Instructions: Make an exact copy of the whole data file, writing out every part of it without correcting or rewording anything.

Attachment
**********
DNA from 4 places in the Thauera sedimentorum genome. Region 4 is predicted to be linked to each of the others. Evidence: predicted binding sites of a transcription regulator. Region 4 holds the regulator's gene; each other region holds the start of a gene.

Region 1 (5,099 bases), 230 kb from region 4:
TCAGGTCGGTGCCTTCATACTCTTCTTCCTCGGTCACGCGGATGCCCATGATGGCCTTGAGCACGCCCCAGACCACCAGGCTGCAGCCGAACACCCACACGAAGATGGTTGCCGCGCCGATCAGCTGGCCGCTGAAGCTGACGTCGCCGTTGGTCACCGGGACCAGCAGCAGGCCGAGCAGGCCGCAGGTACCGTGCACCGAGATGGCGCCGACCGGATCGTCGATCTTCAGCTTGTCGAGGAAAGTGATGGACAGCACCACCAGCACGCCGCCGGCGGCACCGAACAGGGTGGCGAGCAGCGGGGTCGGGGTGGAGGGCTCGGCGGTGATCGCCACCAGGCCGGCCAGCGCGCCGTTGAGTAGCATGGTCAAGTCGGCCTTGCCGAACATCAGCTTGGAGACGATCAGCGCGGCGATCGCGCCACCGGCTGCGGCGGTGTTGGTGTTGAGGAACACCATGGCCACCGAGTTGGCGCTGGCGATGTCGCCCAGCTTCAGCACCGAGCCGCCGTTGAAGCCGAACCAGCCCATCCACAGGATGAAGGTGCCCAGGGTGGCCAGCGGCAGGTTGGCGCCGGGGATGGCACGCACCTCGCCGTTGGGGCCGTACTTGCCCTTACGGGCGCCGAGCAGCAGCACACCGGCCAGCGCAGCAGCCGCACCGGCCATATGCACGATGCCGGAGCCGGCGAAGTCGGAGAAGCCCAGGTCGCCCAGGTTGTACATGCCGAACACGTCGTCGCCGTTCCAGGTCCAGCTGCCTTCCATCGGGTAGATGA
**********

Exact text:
DNA from 4 places in the Thauera sedimentorum genome. Region 4 is predicted to be linked to each of the others. Evidence: predicted binding sites of a transcription regulator. Region 4 holds the regulator's gene; each other region holds the start of a gene.

Region 1 (5,099 bases), 230 kb from region 4:
TCAGGTCGGTGCCTTCATACTCTTCTTCCTCGGTCACGCGGATGCCCATGATGGCCTTGAGCACGCCCCAGACCACCAGGCTGCAGCCGAACACCCACACGAAGATGGTTGCCGCGCCGATCAGCTGGCCGCTGAAGCTGACGTCGCCGTTGGTCACCGGGACCAGCAGCAGGCCGAGCAGGCCGCAGGTACCGTGCACCGAGATGGCGCCGACCGGATCGTCGATCTTCAGCTTGTCGAGGAAAGTGATGGACAGCACCACCAGCACGCCGCCGGCGGCACCGAACAGGGTGGCGAGCAGCGGGGTCGGGGTGGAGGGCTCGGCGGTGATCGCCACCAGGCCGGCCAGCGCGCCGTTGAGTAGCATGGTCAAGTCGGCCTTGCCGAACATCAGCTTGGAGACGATCAGCGCGGCGATCGCGCCACCGGCTGCGGCGGTGTTGGTGTTGAGGAACACCATGGCCACCGAGTTGGCGCTGGCGATGTCGCCCAGCTTCAGCACCGAGCCGCCGTTGAAGCCGAACCAGCCCATCCACAGGATGAAGGTGCCCAGGGTGGCCAGCGGCAGGTTGGCGCCGGGGATGGCACGCACCTCGCCGTTGGGGCCGTACTTGCCCTTACGGGCGCCGAGCAGCAGCACACCGGCCAGCGCAGCAGCCGCACCGGCCATATGCACGATGCCGGAGCCGGCGAAGTCGGAGAAGCCCAGGTCGCCCAGGTTGTACATGCCGAACACGTCGTCGCCGTTCCAGGTCCAGCTGCCTTCCATCGGGTAGATGA